Nickelytics, the Tampa-based advertising firm that evolved from The Nickel Ride, a ride-share company, is happily ahead of its time. By building a service that uses geolocation tracking to deliver valuable consumer insights and data to marketers, it’s planning months and years down the road, when most U.S. residents have received the Covid-19 vaccine and are again moving about in the world and viewing ads on vehicles and signs instead of computer and TV screens. And by focusing its technology on ride-share services, it’s also keeping up with declining levels of private car ownership among younger consumers.
Judah Longgrear, the co-founder and CEO of Nickelytics, told the Catalyst that the concept is catching on among investors. In December, he launched a campaign to raise more than $1 million via a Republic’s Crowd SAFE platform. So far, he’s raised about $240,000 from 520 investors. One of them is digital marketing expert and serial entrepreneur Neil Patel, who founded the Angels & Entrepreneurs Network.
“As an advertising company, Nickelytics is especially honored to be endorsed by marketing giant Neil Patel and gain unparalleled access to another highly engaged investing community,” Longgrear stated in a news release about Patel’s blessing. “These recent milestones give our team tangible reassurance that the value we provide advertisers and the gig economy alike is resonating with the public, and we look forward to implementing our vision for this new market.”
Patel’s group, Longgrear said, looks at “hundreds of hundreds and hundreds of deals per month, and they typically endorse just a couple. We were endorsed for February as a top deal flow.”
Nickelytics is active in markets across the country. Longgrear said the company has inked deals with a diverse array of clients, including the University of Tennessee. the on-demand laundry company Hamper, and Nationwide Insurance.
The Nickelytics concept is currently targeted at ride-sharing services like Uber and Lyft, as well as the e-scooters that are becoming popular in many cities. Uber and Lyft drivers — or anyone who can prove they drive a certain number of miles per day in the desired area — can apply to have their vehicles wrapped, at no cost to them, with an advertiser’s branding. The company then gives the driver a GPS device that creates a geospatial “cone” around the vehicle. That cone picks up the unique ID signals of nearby cell phones and saves that data, which is then analyzed, compiled and reported to the advertiser via an analytics dashboard.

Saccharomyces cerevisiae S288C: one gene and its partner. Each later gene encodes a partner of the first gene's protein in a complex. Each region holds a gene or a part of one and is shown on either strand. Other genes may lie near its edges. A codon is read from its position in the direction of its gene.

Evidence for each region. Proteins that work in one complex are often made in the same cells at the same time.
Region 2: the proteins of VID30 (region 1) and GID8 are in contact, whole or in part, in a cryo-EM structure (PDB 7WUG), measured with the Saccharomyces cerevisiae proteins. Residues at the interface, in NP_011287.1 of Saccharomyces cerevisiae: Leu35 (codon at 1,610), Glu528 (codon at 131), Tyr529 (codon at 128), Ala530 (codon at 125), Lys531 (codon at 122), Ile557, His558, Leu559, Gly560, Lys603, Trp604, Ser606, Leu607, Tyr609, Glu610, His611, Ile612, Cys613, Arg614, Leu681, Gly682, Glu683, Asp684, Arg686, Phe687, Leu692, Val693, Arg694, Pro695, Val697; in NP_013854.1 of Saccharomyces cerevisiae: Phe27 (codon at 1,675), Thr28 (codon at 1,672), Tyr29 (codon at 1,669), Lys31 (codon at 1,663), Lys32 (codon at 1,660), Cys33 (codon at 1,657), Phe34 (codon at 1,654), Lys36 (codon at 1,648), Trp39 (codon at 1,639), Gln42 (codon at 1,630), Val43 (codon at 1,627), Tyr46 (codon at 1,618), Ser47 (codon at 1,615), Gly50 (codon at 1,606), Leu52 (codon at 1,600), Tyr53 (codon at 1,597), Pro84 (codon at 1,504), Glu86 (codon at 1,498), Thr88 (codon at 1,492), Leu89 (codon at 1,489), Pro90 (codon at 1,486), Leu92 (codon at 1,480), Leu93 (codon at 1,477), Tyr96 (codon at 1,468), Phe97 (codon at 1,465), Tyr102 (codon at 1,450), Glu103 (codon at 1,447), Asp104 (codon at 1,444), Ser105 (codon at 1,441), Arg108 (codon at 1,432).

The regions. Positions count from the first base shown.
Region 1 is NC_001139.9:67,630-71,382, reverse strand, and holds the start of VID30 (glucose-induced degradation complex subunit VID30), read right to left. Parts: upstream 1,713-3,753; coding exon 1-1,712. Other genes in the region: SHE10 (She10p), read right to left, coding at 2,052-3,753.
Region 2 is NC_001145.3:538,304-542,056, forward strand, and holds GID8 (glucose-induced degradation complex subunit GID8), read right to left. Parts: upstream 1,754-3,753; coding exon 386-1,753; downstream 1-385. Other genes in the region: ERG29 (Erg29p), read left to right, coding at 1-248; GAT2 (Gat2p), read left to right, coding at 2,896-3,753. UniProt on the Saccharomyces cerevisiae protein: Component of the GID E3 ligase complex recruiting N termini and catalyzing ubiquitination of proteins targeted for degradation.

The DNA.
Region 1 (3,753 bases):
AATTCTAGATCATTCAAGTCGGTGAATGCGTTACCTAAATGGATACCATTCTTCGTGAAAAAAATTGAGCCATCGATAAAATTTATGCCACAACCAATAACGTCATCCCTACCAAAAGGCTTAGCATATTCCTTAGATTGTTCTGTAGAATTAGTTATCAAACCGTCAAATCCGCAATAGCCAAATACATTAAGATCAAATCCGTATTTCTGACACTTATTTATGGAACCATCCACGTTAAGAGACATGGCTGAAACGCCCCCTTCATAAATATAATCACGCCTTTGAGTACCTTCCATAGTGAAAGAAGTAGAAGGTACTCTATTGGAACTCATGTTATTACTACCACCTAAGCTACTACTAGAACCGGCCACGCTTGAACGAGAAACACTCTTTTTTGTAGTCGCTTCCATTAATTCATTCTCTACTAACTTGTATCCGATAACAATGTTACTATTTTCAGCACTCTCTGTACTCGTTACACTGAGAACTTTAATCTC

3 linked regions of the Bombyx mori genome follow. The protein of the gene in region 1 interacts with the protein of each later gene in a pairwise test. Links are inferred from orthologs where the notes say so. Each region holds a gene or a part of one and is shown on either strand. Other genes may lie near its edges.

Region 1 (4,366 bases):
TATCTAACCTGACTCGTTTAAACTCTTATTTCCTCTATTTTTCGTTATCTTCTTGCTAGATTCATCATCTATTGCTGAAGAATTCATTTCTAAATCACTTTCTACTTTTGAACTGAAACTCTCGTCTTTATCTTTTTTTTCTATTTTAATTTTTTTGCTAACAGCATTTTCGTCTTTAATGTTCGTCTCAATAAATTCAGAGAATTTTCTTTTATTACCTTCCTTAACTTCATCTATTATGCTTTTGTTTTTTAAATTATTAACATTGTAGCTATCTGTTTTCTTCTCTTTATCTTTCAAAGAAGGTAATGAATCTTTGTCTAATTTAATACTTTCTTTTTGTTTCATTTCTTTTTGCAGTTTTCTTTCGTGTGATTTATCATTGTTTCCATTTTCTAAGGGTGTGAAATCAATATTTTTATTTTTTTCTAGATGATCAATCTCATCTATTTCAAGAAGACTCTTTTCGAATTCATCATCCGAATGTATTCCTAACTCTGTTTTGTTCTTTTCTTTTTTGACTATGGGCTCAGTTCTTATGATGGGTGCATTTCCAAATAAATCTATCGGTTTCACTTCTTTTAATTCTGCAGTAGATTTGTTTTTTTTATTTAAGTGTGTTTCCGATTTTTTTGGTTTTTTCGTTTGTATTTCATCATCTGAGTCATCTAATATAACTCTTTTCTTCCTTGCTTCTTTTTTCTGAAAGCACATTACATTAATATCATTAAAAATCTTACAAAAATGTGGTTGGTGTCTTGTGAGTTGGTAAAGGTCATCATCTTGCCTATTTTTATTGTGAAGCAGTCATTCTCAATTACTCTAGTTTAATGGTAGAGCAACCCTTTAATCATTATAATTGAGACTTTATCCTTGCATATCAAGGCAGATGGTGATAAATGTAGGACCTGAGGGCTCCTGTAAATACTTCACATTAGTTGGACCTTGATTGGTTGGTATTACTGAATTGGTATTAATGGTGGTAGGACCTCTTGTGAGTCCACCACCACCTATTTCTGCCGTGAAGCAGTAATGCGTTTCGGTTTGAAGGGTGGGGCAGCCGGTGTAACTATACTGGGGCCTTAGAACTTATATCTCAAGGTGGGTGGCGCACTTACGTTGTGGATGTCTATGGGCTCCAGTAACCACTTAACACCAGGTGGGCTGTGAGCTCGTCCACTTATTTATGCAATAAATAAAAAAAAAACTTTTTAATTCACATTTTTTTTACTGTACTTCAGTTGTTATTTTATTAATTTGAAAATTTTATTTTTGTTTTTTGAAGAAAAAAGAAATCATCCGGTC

The data, Longgrear said, can very clearly demonstrate an advertiser’s return on investment. It can reveal how many people who were exposed to the ad checked out the advertiser’s website, downloaded their app or even visited their official business location. The service dives deep into the details of each impression, accounting for time of day and even the weather conditions at the time.
“Advertisers,” Longgrear said, “understand not only the number of impressions, but also the types of consumers that were exposed to the ads.”
Nickelytics, which has just seven full-time employees, has already run campaigns in southern California, Nashville, St. Louis, Miami, New York City and, of course, Tampa. Longgrear expects the concept to catch on even more as the pandemic subsides.
“With the vaccine rolling out and more containment of Covid,” he said, “we think there’s a really big opportunity for how we reach consumers in the real world on an advertising platform.”